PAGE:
Sunday, January 22, 2012

Shopping in India

My latest trip to India passed in a dream. I will write more of it for Namarupa, and hopefully more vignettes will follow in this blog. It is really impossible to capture or even try to describe the sensory overload that is India.

Amongst other places we visited was Puducherry (formerly known as Pondicherry.) Cyclone Thane had passed through before we arrived, uprooting trees, destroying roads and communications, wiping out villages. The area in and around Auroville was damaged very badly.

We eventually arrived in Puducherry after a long bus ride delayed even further by a sit down strike on the bridge, stopping all traffic. The strike was instigated by workers who had not received compensation for cyclone damage.

The area of Puducherry around the Sri Aurobindo Ashram is reminiscent of the French Quarter of New Orleans (thankfully without Bourbon Street.) It is elegant and gracious - wide, almost clean streets, beautiful French colonial buildings. Lush trees lining the streets and form overhead canopies.

After our visit to the Ashram and Temple we had time for that most spiritual of activities, shopping. I was told of a Kadhi Shop (The Kadhi textiles are the industry begun by Mahatma Ghandhi, and not the shop where Ghandi went shopping, as one of our crowd informed her husband in Michigan. ) They are a wonderful homespun cotton and prices are fixed.  I wanted to buy something for my nephews.

An Indian 'guide' accompanied some of us along bustling Nehru avenue, no longer reminiscent of the French quarter. Narrow dusty streets lined with crammed shops and stalls. We arrived at the designated shop and everyone dispersed into the narrow, crowded interior, on either side of which textiles and clothing were piled to the ceiling. Behind a counter sat about 10 men, if not more, all their heads wagging as we asked questions.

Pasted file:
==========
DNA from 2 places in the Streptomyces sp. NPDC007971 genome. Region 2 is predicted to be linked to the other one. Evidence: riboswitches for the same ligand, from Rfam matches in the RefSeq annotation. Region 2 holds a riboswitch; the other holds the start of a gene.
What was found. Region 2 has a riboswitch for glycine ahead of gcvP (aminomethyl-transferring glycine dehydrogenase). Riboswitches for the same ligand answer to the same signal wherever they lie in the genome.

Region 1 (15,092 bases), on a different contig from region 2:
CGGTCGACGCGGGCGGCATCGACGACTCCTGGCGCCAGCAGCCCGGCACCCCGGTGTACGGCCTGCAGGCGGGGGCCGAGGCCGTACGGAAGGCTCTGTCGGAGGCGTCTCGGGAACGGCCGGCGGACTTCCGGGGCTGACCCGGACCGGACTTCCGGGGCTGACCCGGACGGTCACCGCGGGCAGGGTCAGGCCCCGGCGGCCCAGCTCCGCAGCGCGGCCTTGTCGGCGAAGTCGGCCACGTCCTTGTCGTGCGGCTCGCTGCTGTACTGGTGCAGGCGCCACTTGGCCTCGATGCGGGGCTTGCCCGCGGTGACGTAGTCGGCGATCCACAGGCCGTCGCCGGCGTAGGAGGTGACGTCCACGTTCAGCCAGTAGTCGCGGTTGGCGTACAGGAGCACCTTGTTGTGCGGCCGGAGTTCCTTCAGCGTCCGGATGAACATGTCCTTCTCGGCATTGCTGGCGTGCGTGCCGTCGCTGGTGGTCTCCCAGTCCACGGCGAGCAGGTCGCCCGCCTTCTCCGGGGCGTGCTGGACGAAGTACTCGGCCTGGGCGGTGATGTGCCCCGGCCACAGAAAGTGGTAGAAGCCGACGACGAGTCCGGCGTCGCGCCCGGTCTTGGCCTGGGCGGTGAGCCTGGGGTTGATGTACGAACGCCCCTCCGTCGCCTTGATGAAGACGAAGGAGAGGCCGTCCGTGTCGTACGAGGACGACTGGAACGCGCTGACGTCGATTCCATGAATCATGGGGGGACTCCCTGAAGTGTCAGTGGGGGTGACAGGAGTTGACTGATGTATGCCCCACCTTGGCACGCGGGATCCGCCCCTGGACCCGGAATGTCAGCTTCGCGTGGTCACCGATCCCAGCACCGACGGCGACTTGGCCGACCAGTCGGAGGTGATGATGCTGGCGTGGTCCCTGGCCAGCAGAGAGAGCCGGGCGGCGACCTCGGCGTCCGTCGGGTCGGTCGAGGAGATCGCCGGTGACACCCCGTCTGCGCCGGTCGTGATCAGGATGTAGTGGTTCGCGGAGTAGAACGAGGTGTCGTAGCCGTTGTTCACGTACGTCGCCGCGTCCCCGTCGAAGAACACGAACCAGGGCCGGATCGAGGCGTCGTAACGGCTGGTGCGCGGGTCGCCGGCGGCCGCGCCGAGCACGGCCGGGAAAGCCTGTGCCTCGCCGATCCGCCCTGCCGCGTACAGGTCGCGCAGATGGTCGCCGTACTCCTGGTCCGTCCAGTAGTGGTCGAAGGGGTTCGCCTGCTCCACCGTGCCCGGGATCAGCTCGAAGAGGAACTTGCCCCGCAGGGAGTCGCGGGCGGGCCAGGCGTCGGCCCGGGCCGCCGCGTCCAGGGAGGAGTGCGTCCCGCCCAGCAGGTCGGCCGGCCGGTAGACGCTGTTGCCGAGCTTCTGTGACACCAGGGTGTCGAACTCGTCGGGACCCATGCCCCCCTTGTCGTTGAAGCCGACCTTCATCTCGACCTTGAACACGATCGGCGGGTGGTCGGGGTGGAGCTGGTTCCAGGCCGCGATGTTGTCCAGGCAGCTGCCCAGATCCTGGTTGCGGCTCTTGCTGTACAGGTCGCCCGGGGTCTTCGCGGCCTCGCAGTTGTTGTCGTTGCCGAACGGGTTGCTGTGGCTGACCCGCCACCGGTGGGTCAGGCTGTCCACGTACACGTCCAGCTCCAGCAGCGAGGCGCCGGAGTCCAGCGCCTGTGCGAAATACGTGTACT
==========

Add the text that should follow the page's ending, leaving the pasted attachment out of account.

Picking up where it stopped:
Behind one of the men I spotted plain medium sized short sleeved shirts and pointed to them. One of the men removed them from the pile and from their cellophane bags. He displayed them on a crowded counter top. Inside the shop the heat and humidity were getting to me, I wanted to leave so I wagged my head in approval of these two shirts. Another man refolded them and replaced them into their cellophane bags. He handed these to another man who wrote the  prices on a piece of paper. This man handed them to another man who added the totals and handed them to a man at a cash register. I paid the amount and yet another man handed me the parcels along with a receipt, (and apparently, a blessing.) Finally, another man handed me my change.

"How many Indians does it take to buy a shirt?"

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